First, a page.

WASHINGTON -- Although voicing sympathy for children poisoned by lead paint, oppose an abatement measure proposed by Maryland Rep. Benjamin L. Cardin because it would be too costly for the lead industry.
Mr. Cardin's bill would set up a $1 billion annual grant program for state and local governments to remove lead paint from low-income housing units and day-care centers. The Lead Abatement Trust Fund would be funded by an excise tax of between 125 percent and 250 percent of lead's market value.
"We do not know of any sector of the nation's industrial base which could long endure such high levels of taxation," T S Ary, director of the Bureau of Mines, said yesterday at a House Ways and Means subcommittee hearing. "The administration strongly opposes enactment" of the bill.
A recent study by the Bureau of Mines found that a 250 percent tax on lead, which costs 30 cents a pound, would "virtually eliminate" the lead industry in the United States, Mr. Ary said.
A reduction in lead mining would also inhibit the mining of other important minerals that are found in small amounts in lead veins, resulting in a combined loss of some 10,000 U.S. jobs, he said.
Mr. Cardin, D-3rd, countered that similar excise taxes are imposed on some chemical pollutants, with no apparent harm to their producers. Also, most of the lead consumed in the U.S. is used to make products that cannot be made with any other substance so the market for lead would remain fairly stable, he said.
R. Glenn Hubbard, a deputy assistant secretary of the treasury, said that under the bill, current lead producers would be paying for the sins of former paint and lead manufacturers.
Lead has not been used in paint for decades, he said.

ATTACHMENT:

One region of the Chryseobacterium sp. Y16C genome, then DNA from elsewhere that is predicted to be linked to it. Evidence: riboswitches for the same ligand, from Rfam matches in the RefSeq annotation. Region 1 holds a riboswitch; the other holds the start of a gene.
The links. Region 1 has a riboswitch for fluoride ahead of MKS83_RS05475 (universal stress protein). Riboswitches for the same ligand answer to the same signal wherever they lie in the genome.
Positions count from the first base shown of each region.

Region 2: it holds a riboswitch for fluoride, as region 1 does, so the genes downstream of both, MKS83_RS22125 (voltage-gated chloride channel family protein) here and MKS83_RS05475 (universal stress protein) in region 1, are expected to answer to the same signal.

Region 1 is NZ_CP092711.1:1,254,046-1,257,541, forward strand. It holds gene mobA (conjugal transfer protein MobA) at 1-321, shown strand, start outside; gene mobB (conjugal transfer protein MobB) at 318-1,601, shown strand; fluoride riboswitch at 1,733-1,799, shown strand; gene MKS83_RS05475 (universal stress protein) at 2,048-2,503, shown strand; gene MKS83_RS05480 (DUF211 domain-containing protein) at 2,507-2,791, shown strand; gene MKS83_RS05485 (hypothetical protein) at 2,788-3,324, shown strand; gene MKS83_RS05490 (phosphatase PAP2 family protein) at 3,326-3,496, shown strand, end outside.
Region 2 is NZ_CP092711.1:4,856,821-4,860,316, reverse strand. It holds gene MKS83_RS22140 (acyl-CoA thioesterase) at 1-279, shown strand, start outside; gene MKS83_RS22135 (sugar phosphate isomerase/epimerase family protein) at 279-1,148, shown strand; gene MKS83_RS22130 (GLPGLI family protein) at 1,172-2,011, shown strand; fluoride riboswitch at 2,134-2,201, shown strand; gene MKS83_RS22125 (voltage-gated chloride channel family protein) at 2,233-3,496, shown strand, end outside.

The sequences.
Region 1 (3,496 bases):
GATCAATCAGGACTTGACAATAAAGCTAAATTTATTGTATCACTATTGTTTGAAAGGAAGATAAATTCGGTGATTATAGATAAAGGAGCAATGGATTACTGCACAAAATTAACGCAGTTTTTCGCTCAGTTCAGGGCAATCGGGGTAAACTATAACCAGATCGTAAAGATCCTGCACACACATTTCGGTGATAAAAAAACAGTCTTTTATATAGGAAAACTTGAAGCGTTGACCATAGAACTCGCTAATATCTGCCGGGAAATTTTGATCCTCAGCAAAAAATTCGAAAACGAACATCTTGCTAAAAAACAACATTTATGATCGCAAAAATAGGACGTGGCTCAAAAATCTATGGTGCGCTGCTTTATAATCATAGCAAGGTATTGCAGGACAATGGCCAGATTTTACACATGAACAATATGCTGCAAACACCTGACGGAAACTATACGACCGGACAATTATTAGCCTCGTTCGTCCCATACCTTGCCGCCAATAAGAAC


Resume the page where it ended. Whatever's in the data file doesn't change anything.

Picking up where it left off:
But Mr. Cardin laid the blame for lead poisoning squarely at the industry's feet.
"For years, the lead industry funded [spurious] research that purported to prove the safety of lead products," he said. "The lead industry has spearheaded attacks on reputable scientists who attempted to publicize the dangers of lead" as well as conspiring for decades to block legislation that could have prevented current problems, Mr. Cardin said.
Mr. Hubbard recommended that general tax revenues be used for the trust fund so that the lead industry would not solely bear the cost. But Mr. Cardin said that would violate the 1990 budget agreement, which requires new programs to have revenue-raising mechanisms.
Public health advocates at the hearing applauded Mr. Cardin's bill and censured the administration for its "inadequate" actions in combatting what Health and Human Services Secretary Louis Sullivan has called "the number one environmental threat to the health of children in the United States."
"The administration, to put it lightly, is foot-dragging on this most important public health issue," said Dr. John F. Rosen, a professor of pediatrics at the Albert Einstein College of Medicine in the Bronx, N.Y. The $24 million the administration has proposed for lead paint abatement in 1993 is "a pittance," he said.
Harold Schultz of New York City's department of housing said New York alone spends $24 million annually on one of several lead abatement programs.
Politicians concerned about the price tag of lead abatement would do well to look at the costs of health care and special education for chronically poisoned children -- about $45,000 per person, said Karen Florini of the Environmental Defense Fund. The total costs "run into the hundreds of billions," she said.
Ellen K. Silbergeld, a professor of toxicology at the University of Maryland, added that the cost of IQ deterioration associated with lead poisoning is incalculable.
"Taking away a few IQ points from one child may or may not cause concern [but] losing a large number of our truly gifted children, and doubling or quadrupling the number of learning-disabled children, is a recipe for national disaster in the next generation," she said.
At least one in six American children is estimated to suffer from lead poisoning, and 55 percent of Baltimore's children have excessively high levels of lead in their blood, Mr. Cardin said.
Lead-poisoned children are seven times more likely to drop out of high school and six times more likely to suffer from a reading disability than other children, he said.